Mississippi Situation Deteriorating; Death Toll Tops 180
Officials estimate that the storm surge and devastating winds of Hurricane Katrina killed at least180 people, but the coroner for Harrison County, where many devastated coastal towns are located, warned that it could take several days to identify the number of dead and that bodies were decomposing quickly in the heat, making identification difficult.
Finding all the victims of the storm and beginning the process of accounting for the devastation will take time, officials warned. They say that many towns along the coast were simply washed away and wind from Hurricane Katrina toppled enormous old oak trees and stripped off roofs 100 miles and more from the coast.
“It’s one of the most depressing things I’ve ever seen,” Sen. Thad Cochran, R-Miss., said.
Communication systems along the coast were almost completely down, except for a single bridge west of Pascagoula, where cell phones had spotty reception. Residents sat on the hoods — or stood on the roof of the tallest SUVs — waving their phones trying desperately to get a better signal, the Los Angeles Times reported.
Long lines were also found at all open gas stations in the region. A $25 ration was imposed and many drivers had to push their empty cars for hours to get to a station with fuel.
Biloxi, a city of 55,000, was all but demolished. Mississippi Clarion-Ledger reporters described dispirited and dazed residents picking through streets that looked more like landfills. The smell of sewage and rotting bodies has begun to fill the heavy, heated air.
Lt. John Lowe, of the Biloxi Police Reserve, said he expected the death toll to exceed 100 in this one city alone, according to the Los Angeles Times.
Convoys of 18-wheelers carrying supplies began reaching southern Mississippi by midweek, but distribution was spotty and generally focused on shelters.
President Bush was scheduled to tour the area Friday, but residents were reportedly more interested in Federal Emergency Management Agency trucks full of ice, bottled water and prepared meals, according to the Biloxi Sun Herald.
At some distribution points, people clapped and cheered when supply trucks showed up. At others, sheriff’s deputies and National Guardsmen had to hold off a rush of people desperate for food and water.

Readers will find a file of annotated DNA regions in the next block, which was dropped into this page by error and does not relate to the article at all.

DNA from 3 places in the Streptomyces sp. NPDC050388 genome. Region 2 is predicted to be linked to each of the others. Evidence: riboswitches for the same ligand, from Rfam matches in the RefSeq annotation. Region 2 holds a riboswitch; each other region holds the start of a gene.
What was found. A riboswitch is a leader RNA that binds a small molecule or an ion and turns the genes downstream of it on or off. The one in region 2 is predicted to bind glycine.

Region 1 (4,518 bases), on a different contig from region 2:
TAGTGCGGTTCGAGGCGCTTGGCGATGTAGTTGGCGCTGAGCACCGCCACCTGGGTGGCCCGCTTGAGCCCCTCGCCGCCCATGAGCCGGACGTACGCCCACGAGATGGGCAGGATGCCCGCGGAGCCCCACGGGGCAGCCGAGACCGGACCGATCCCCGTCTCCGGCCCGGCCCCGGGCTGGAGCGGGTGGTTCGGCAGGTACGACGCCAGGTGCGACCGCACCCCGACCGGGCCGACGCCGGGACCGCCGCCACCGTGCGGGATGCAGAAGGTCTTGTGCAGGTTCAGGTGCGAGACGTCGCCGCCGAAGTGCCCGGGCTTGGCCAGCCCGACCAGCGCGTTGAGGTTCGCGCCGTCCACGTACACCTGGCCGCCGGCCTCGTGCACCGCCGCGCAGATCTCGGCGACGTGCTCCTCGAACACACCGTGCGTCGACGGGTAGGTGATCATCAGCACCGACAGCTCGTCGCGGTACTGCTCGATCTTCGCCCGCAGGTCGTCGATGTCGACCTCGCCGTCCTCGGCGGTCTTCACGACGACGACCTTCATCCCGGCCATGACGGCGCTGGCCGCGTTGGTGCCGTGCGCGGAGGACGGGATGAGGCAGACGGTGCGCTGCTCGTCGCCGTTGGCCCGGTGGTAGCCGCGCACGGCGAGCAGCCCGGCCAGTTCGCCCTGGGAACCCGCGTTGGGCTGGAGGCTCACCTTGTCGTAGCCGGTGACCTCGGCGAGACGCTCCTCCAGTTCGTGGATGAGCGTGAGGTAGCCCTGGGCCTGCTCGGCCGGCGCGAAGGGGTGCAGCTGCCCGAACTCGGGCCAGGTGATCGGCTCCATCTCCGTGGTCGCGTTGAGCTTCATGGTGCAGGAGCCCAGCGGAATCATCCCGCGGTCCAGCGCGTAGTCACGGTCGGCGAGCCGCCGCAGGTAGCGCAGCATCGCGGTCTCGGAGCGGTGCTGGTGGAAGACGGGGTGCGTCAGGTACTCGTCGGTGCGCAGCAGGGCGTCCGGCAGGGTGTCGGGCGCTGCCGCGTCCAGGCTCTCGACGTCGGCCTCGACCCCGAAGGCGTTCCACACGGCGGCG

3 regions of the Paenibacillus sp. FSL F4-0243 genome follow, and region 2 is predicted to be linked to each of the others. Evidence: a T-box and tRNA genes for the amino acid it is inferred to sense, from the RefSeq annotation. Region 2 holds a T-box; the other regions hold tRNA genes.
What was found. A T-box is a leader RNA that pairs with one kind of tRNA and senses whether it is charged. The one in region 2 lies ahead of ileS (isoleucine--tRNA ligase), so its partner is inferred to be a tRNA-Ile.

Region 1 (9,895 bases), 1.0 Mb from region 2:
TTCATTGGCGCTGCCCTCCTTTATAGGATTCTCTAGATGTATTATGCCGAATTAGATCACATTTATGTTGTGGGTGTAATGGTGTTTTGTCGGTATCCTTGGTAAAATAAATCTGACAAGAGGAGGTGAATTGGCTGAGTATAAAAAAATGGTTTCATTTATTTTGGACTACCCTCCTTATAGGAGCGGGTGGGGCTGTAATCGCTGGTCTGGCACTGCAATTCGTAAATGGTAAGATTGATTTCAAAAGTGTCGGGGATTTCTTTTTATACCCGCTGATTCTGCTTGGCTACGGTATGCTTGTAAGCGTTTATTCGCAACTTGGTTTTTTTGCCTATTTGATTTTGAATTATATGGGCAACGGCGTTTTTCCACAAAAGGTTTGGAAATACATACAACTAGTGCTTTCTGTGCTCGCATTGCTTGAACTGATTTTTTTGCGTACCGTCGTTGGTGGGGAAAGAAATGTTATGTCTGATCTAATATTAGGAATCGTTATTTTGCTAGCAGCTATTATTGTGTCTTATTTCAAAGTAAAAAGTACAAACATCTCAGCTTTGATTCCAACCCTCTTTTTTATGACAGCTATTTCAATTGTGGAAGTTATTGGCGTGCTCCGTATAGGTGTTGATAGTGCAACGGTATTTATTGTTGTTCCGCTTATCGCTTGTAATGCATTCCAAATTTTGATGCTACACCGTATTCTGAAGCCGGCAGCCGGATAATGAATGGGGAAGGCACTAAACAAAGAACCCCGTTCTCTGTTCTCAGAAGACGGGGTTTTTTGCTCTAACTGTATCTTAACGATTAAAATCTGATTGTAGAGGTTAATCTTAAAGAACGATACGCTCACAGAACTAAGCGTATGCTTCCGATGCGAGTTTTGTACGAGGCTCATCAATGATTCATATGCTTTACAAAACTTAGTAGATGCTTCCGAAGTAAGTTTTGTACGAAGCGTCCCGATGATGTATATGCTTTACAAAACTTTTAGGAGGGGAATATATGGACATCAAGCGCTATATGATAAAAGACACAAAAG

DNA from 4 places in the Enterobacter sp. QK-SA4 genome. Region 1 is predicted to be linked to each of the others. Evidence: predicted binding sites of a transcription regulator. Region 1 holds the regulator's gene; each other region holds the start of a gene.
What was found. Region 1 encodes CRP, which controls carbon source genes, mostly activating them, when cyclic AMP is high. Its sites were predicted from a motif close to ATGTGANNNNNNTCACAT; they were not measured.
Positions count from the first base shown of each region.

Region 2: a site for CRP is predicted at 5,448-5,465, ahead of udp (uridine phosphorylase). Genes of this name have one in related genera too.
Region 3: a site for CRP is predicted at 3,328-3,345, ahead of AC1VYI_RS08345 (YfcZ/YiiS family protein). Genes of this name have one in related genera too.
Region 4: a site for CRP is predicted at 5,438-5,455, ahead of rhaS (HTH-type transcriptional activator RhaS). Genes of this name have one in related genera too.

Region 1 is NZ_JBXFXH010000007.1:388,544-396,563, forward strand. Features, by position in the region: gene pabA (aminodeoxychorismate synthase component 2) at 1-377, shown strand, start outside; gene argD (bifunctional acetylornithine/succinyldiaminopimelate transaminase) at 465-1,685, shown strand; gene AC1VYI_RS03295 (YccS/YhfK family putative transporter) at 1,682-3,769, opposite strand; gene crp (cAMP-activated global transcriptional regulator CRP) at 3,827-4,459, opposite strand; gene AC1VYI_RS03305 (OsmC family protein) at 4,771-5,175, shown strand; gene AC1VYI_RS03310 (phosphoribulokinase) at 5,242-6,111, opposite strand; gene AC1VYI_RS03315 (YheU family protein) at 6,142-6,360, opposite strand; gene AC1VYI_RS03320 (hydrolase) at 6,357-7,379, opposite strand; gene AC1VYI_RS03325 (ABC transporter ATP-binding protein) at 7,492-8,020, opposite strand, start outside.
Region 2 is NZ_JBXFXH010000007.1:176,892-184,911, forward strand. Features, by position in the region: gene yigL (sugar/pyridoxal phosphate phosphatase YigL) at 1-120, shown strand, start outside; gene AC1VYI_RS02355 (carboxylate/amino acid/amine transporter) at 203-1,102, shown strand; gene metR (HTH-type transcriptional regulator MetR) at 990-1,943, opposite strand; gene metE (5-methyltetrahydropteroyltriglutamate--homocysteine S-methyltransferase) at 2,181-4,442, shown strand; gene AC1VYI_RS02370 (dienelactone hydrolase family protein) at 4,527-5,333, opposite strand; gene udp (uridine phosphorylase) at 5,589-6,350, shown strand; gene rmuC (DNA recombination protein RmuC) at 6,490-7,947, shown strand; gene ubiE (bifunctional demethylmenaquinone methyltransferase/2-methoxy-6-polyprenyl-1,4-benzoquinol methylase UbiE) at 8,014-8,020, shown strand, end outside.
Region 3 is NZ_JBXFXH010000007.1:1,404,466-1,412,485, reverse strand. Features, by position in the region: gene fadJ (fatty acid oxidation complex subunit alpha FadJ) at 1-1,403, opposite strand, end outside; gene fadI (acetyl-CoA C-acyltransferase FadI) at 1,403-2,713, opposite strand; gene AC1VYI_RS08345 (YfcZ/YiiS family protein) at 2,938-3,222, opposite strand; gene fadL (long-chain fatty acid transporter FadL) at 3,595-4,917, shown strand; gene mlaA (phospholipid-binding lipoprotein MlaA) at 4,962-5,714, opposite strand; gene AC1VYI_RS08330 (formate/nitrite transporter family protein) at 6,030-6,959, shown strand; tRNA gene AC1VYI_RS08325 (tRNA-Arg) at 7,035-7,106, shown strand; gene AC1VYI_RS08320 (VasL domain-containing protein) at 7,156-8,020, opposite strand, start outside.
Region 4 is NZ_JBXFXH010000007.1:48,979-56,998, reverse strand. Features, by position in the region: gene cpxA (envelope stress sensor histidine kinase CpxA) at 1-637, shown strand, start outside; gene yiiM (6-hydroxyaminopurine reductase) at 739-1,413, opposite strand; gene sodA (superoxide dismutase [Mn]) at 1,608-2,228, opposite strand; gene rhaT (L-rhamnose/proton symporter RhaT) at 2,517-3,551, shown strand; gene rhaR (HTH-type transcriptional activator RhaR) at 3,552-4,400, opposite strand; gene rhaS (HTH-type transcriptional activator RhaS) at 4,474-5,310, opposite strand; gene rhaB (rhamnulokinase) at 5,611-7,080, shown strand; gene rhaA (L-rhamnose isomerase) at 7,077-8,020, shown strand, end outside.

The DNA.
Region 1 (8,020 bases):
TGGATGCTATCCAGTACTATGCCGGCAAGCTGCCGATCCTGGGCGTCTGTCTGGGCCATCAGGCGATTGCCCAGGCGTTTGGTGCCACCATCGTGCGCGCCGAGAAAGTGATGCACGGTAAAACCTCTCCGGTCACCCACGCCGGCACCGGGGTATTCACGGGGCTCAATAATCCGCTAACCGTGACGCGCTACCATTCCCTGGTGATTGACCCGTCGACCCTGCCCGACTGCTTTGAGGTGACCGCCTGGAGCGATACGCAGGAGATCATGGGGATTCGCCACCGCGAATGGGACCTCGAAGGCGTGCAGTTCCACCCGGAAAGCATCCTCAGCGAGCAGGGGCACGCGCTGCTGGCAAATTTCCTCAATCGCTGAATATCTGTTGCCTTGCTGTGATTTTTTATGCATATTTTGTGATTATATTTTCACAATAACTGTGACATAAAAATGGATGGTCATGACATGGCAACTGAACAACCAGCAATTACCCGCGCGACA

Recently arrived relief workers expressed shock at the situation throughout the region.
“We wanted to go to the hardest-hit area, and this is it,” Salvation Army Capt. August Pillsbury told reporters in Biloxi. “Look around you. There’s nowhere to live. There isn’t any worse than this.”
In addition to the devastation, there have been numerous reports of looting as well. In Biloxi, looters smashed the windows of everything from convenience to video rental stores. Local radio reporters said that parked cars had been broken into and their gas siphoned.
In the town of Gauthier, about 20 miles inland, a shattered house bore this warning, spray-painted in orange on what remained of the roof: “We still have the bullets left over from [Hurricane] Ivan. Beware, looters.”
One of the hardest hit towns was Waveland, population 7,000, which was separated from the mainland when Hurricane Katrina swept the main bridge away. The Associated Press reported most of the town was in splinters, and survivors scavenged the rubble for food.
Mississippi’s coastline, a relied-upon economic engine for the entire state could take years, if not decades, to recover, the AP reported.
About 14,000 people work in the dozen casinos along the state’s coastline. Each casino included hotels that employed thousands more.
State Gaming Commission director Larry Gregory said the state loses about $500,000 in tax revenue each day the coastal casinos are closed.
“It’s beyond imagination,” Mississippi Gov. Haley Barbour said. “We’re going to rebuild the coast bigger and better than ever,” he said. “But it’s not going to get done next month. It’s probably not going to get finished next year. It’s going to be a long time. We’re in it for the long haul.”